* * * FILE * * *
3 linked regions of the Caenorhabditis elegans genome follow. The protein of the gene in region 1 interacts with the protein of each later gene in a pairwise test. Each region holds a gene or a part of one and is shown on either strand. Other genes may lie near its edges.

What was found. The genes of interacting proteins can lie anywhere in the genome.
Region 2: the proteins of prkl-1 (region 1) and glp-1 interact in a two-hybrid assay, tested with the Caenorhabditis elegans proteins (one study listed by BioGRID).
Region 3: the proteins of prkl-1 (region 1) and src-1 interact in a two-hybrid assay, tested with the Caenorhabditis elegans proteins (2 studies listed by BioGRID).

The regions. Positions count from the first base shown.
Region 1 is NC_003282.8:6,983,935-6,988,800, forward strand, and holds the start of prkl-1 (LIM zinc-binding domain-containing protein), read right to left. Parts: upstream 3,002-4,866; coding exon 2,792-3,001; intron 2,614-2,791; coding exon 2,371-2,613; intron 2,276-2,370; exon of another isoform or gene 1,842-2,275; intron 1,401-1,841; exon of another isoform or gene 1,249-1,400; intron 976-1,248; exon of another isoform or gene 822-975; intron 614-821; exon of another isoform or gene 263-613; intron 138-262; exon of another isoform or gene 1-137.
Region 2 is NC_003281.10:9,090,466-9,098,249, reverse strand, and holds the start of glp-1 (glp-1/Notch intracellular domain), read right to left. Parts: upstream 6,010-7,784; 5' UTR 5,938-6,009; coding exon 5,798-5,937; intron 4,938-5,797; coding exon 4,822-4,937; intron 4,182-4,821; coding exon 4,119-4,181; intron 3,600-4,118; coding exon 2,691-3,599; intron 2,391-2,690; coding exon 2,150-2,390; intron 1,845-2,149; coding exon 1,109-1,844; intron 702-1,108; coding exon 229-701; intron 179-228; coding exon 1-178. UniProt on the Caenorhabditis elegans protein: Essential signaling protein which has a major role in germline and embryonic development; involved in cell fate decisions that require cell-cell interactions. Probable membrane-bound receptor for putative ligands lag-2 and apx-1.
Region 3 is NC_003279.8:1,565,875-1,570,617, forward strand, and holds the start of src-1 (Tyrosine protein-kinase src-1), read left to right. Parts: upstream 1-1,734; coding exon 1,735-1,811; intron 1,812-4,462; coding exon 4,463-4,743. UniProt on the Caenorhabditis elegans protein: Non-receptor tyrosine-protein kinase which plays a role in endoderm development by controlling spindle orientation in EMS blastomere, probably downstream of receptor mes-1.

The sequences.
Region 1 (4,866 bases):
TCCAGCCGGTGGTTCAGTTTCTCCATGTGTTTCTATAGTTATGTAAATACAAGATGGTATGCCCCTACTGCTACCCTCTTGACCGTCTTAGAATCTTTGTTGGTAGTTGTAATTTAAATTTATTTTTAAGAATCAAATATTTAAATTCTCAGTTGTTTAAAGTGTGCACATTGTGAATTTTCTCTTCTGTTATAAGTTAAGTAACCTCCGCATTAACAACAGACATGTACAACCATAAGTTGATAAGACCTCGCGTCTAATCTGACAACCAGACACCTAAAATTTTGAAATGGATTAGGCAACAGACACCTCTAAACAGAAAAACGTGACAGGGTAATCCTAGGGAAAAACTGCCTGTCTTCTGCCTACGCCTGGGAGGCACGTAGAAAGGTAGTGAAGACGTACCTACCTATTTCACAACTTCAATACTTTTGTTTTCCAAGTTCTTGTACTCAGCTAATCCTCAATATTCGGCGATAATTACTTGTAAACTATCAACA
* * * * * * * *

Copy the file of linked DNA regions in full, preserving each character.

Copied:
3 linked regions of the Caenorhabditis elegans genome follow. The protein of the gene in region 1 interacts with the protein of each later gene in a pairwise test. Each region holds a gene or a part of one and is shown on either strand. Other genes may lie near its edges.

What was found. The genes of interacting proteins can lie anywhere in the genome.
Region 2: the proteins of prkl-1 (region 1) and glp-1 interact in a two-hybrid assay, tested with the Caenorhabditis elegans proteins (one study listed by BioGRID).
Region 3: the proteins of prkl-1 (region 1) and src-1 interact in a two-hybrid assay, tested with the Caenorhabditis elegans proteins (2 studies listed by BioGRID).

The regions. Positions count from the first base shown.
Region 1 is NC_003282.8:6,983,935-6,988,800, forward strand, and holds the start of prkl-1 (LIM zinc-binding domain-containing protein), read right to left. Parts: upstream 3,002-4,866; coding exon 2,792-3,001; intron 2,614-2,791; coding exon 2,371-2,613; intron 2,276-2,370; exon of another isoform or gene 1,842-2,275; intron 1,401-1,841; exon of another isoform or gene 1,249-1,400; intron 976-1,248; exon of another isoform or gene 822-975; intron 614-821; exon of another isoform or gene 263-613; intron 138-262; exon of another isoform or gene 1-137.
Region 2 is NC_003281.10:9,090,466-9,098,249, reverse strand, and holds the start of glp-1 (glp-1/Notch intracellular domain), read right to left. Parts: upstream 6,010-7,784; 5' UTR 5,938-6,009; coding exon 5,798-5,937; intron 4,938-5,797; coding exon 4,822-4,937; intron 4,182-4,821; coding exon 4,119-4,181; intron 3,600-4,118; coding exon 2,691-3,599; intron 2,391-2,690; coding exon 2,150-2,390; intron 1,845-2,149; coding exon 1,109-1,844; intron 702-1,108; coding exon 229-701; intron 179-228; coding exon 1-178. UniProt on the Caenorhabditis elegans protein: Essential signaling protein which has a major role in germline and embryonic development; involved in cell fate decisions that require cell-cell interactions. Probable membrane-bound receptor for putative ligands lag-2 and apx-1.
Region 3 is NC_003279.8:1,565,875-1,570,617, forward strand, and holds the start of src-1 (Tyrosine protein-kinase src-1), read left to right. Parts: upstream 1-1,734; coding exon 1,735-1,811; intron 1,812-4,462; coding exon 4,463-4,743. UniProt on the Caenorhabditis elegans protein: Non-receptor tyrosine-protein kinase which plays a role in endoderm development by controlling spindle orientation in EMS blastomere, probably downstream of receptor mes-1.

The sequences.
Region 1 (4,866 bases):
TCCAGCCGGTGGTTCAGTTTCTCCATGTGTTTCTATAGTTATGTAAATACAAGATGGTATGCCCCTACTGCTACCCTCTTGACCGTCTTAGAATCTTTGTTGGTAGTTGTAATTTAAATTTATTTTTAAGAATCAAATATTTAAATTCTCAGTTGTTTAAAGTGTGCACATTGTGAATTTTCTCTTCTGTTATAAGTTAAGTAACCTCCGCATTAACAACAGACATGTACAACCATAAGTTGATAAGACCTCGCGTCTAATCTGACAACCAGACACCTAAAATTTTGAAATGGATTAGGCAACAGACACCTCTAAACAGAAAAACGTGACAGGGTAATCCTAGGGAAAAACTGCCTGTCTTCTGCCTACGCCTGGGAGGCACGTAGAAAGGTAGTGAAGACGTACCTACCTATTTCACAACTTCAATACTTTTGTTTTCCAAGTTCTTGTACTCAGCTAATCCTCAATATTCGGCGATAATTACTTGTAAACTATCAACA